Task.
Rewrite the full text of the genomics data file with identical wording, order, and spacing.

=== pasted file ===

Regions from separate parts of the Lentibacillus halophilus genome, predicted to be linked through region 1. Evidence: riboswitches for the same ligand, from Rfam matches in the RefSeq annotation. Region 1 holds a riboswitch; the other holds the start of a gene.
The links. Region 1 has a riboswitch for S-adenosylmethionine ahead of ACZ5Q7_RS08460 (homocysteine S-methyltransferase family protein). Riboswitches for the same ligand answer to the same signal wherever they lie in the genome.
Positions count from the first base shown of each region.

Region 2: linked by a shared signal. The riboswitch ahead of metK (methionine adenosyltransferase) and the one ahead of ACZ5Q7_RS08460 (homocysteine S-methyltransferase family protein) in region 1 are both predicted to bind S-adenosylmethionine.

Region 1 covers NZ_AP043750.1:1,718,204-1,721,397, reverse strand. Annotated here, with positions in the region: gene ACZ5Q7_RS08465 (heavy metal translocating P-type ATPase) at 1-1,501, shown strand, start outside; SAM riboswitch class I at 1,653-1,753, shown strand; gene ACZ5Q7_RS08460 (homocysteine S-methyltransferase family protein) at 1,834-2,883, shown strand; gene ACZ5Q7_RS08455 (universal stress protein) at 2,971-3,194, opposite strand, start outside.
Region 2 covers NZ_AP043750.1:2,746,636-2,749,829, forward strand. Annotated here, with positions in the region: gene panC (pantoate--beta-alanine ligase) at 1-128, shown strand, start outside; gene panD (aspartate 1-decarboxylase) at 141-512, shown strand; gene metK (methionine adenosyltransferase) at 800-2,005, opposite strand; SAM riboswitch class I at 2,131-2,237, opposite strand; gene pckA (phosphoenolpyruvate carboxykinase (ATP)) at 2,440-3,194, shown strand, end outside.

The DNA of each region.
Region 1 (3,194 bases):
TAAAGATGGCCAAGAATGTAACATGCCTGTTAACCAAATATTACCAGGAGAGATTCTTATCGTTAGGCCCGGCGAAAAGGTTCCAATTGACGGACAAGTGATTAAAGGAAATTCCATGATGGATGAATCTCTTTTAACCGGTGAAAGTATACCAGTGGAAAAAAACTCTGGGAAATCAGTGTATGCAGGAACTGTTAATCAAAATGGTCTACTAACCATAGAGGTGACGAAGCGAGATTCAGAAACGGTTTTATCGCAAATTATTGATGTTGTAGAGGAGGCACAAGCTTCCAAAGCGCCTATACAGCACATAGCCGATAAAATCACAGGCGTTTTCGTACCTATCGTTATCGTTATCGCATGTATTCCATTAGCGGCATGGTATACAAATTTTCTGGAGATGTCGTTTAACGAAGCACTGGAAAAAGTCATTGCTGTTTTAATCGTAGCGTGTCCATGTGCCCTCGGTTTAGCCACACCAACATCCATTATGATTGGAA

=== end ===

Regions from separate parts of the Lentibacillus halophilus genome, predicted to be linked through region 1. Evidence: riboswitches for the same ligand, from Rfam matches in the RefSeq annotation. Region 1 holds a riboswitch; the other holds the start of a gene.
The links. Region 1 has a riboswitch for S-adenosylmethionine ahead of ACZ5Q7_RS08460 (homocysteine S-methyltransferase family protein). Riboswitches for the same ligand answer to the same signal wherever they lie in the genome.
Positions count from the first base shown of each region.

Region 2: linked by a shared signal. The riboswitch ahead of metK (methionine adenosyltransferase) and the one ahead of ACZ5Q7_RS08460 (homocysteine S-methyltransferase family protein) in region 1 are both predicted to bind S-adenosylmethionine.

Region 1 covers NZ_AP043750.1:1,718,204-1,721,397, reverse strand. Annotated here, with positions in the region: gene ACZ5Q7_RS08465 (heavy metal translocating P-type ATPase) at 1-1,501, shown strand, start outside; SAM riboswitch class I at 1,653-1,753, shown strand; gene ACZ5Q7_RS08460 (homocysteine S-methyltransferase family protein) at 1,834-2,883, shown strand; gene ACZ5Q7_RS08455 (universal stress protein) at 2,971-3,194, opposite strand, start outside.
Region 2 covers NZ_AP043750.1:2,746,636-2,749,829, forward strand. Annotated here, with positions in the region: gene panC (pantoate--beta-alanine ligase) at 1-128, shown strand, start outside; gene panD (aspartate 1-decarboxylase) at 141-512, shown strand; gene metK (methionine adenosyltransferase) at 800-2,005, opposite strand; SAM riboswitch class I at 2,131-2,237, opposite strand; gene pckA (phosphoenolpyruvate carboxykinase (ATP)) at 2,440-3,194, shown strand, end outside.

The DNA of each region.
Region 1 (3,194 bases):
TAAAGATGGCCAAGAATGTAACATGCCTGTTAACCAAATATTACCAGGAGAGATTCTTATCGTTAGGCCCGGCGAAAAGGTTCCAATTGACGGACAAGTGATTAAAGGAAATTCCATGATGGATGAATCTCTTTTAACCGGTGAAAGTATACCAGTGGAAAAAAACTCTGGGAAATCAGTGTATGCAGGAACTGTTAATCAAAATGGTCTACTAACCATAGAGGTGACGAAGCGAGATTCAGAAACGGTTTTATCGCAAATTATTGATGTTGTAGAGGAGGCACAAGCTTCCAAAGCGCCTATACAGCACATAGCCGATAAAATCACAGGCGTTTTCGTACCTATCGTTATCGTTATCGCATGTATTCCATTAGCGGCATGGTATACAAATTTTCTGGAGATGTCGTTTAACGAAGCACTGGAAAAAGTCATTGCTGTTTTAATCGTAGCGTGTCCATGTGCCCTCGGTTTAGCCACACCAACATCCATTATGATTGGAA